Thursday, December 31, 2020


This review originally written for in 2014.

Equal parts modern western and prototypical sports picture, Nicholas Ray's 1952 drama The Lusty Men is an interesting sideshow story about a particularly hard-living group of fellows and the consequences their choices have on the women in their lives.

Robert Mitchum stars in The Lusty Men as Jeff, a champion of the rodeo circuit who returns to his Texas hometown after an injury takes him out of competition. Looking to make a little money and maybe even save up to buy the house he grew up in, Jeff signs on at a nearby ranch. There, he befriends Wes (Arthur Kennedy), a newlywed who has designs on the old property himself. Wes and his wife Louise (Susan Hayward) have been content with the slow and steady path to homeownership, but meeting Jeff gives Wes an idea: he can start riding broncos and busting bulls and make the cash he needs quicker. Louise isn't so keen on the idea, she's scared her husband will end up with a debilitating injury the same way his new trainer did. She doesn't get much say in the matter.

The majority of The Lusty Men's running time takes place on the road, as the threesome hooks up with the regular rodeo caravan and go from town to town chasing prize money. Wes takes to it naturally and starts winning; he also takes to the nomadic lifestyle, partying after the big show, attracting the attention of groupies. Meanwhile, Louise attracts the attention of Jeff, who silently pines for the sort of life she's hoping to achieve. She takes comfort in his steady gait, even as she begs him to get her husband out of the game alive. It's an interesting love triangle, lacking in any real infidelity. Jeff only states his true intentions outright when Wes has taken things too far. The resultant showdown takes place in the arena, with each man looking to measure his masculinity by how long he can stay on a bucking horse.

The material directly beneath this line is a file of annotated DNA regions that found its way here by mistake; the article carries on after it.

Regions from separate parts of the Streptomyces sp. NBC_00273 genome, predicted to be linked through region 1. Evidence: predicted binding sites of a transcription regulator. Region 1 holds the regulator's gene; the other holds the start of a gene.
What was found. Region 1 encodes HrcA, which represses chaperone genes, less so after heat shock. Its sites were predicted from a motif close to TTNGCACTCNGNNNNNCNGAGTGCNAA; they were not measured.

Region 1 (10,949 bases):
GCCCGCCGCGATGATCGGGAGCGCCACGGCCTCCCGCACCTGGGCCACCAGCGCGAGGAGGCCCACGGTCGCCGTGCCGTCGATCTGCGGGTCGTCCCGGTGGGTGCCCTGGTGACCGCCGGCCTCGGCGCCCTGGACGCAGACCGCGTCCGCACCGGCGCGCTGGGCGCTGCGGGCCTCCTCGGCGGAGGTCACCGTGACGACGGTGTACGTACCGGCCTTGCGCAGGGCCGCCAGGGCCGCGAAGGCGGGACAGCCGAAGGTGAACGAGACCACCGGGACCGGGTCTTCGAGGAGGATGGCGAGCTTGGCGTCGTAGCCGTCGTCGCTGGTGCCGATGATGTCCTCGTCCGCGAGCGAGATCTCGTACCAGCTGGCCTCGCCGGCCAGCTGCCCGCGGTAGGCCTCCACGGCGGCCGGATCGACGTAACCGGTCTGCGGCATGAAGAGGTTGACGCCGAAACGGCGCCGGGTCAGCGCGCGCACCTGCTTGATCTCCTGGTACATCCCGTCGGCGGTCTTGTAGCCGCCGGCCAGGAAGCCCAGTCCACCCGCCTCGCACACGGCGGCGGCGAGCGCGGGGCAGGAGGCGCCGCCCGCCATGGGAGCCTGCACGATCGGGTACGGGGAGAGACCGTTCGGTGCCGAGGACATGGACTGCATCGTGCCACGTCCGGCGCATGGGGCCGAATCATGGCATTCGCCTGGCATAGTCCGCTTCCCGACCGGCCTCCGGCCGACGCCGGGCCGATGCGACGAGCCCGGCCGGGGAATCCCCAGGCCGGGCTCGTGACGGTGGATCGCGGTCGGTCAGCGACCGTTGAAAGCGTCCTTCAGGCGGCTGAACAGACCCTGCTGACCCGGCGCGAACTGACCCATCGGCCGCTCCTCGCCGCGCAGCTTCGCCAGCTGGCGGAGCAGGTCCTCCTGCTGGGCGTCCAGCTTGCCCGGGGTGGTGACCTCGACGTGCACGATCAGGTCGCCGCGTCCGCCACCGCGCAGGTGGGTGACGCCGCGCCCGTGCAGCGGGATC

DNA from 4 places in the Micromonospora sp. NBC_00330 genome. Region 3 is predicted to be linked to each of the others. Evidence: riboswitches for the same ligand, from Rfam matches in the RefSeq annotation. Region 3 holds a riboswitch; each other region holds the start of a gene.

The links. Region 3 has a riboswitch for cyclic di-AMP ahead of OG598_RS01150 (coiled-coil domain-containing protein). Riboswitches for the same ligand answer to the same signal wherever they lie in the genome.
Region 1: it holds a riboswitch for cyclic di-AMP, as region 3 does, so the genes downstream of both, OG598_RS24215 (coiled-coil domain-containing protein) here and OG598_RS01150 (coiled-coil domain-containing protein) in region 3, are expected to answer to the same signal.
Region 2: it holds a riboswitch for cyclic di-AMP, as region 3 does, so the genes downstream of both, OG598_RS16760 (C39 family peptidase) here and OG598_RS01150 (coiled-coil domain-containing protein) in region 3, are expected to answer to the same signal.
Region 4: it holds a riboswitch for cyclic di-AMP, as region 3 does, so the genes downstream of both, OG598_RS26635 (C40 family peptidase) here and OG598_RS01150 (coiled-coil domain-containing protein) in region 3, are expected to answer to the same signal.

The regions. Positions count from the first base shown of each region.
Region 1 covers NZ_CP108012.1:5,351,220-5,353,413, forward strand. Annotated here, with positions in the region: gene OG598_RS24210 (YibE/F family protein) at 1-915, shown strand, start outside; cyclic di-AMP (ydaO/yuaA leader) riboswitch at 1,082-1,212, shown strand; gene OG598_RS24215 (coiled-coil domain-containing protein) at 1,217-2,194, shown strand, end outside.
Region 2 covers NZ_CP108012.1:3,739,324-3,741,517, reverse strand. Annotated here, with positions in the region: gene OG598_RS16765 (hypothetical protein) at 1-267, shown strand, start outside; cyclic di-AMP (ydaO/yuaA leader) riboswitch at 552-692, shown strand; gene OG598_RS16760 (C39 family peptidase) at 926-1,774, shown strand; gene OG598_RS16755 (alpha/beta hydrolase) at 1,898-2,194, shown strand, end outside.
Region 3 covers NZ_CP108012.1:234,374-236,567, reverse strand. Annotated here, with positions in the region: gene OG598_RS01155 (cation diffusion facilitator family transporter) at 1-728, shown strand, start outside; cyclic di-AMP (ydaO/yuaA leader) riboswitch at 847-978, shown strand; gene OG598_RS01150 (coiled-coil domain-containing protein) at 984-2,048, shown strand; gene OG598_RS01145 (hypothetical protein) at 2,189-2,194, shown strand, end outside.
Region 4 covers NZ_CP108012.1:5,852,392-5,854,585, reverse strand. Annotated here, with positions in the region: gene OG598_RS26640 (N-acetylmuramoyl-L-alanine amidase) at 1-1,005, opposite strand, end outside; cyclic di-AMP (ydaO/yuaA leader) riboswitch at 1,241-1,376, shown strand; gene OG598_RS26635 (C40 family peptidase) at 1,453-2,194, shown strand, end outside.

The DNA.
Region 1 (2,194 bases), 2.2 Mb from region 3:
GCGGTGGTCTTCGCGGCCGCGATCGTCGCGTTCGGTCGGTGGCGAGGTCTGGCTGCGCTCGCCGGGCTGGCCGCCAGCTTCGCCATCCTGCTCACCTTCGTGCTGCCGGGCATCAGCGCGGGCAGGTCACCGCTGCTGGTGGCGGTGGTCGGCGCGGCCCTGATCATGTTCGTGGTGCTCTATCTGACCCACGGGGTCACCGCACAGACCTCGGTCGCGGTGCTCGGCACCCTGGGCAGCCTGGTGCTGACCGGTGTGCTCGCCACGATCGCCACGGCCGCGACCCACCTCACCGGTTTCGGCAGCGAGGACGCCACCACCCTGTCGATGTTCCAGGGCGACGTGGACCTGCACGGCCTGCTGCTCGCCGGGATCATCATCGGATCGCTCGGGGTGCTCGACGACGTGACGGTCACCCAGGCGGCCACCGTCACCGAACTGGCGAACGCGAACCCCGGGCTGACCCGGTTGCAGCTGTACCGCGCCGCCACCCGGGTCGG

The Lusty Men is refreshingly restrained when it comes to the melodrama, with Ray preferring the rough-and-tumble world of professional cowboys to any bedroom antics. The movie's heroes are adrenaline junkies who view settling down as a kind of selling out. That is, until they don't anymore. Mitchum plays it tough, but the actor also shows great empathy and vulnerability. He doesn't stop Wes because he knows he can't, the rider has to make his own choices; yet, he also recognizes the damage done to the wife. (If he didn't, the script provides the audience with multiple parallels so we can see places Wes might end up.) For her part, Hayward shows a nice balance, allowing the allure of the party life to distract her, but never losing her resolve.

Ray and cinematographer Lee Garmes (Duel in the SunNightmare Alley) capture all the thrills and danger of the rodeo events, working nicely with editor Ralph Dawson (Harvey) to meld the long shots of the actual horseplay with the close-ups of the actors both in and out of the stadium. It works nicely. The Lusty Men is reminiscent of many race-car pictures that would follow, not to mention a little bit like a western version of the traveling circus drama. The even emotional tone might disappoint some, but it fits the idea that these tough customers leave everything out there on the field. My only complaint is a rather abrupt ending that not only sews things up a little too neatly, but also left me confused and reaching for the rewind to try to discern whether what they suggest just happened really did.

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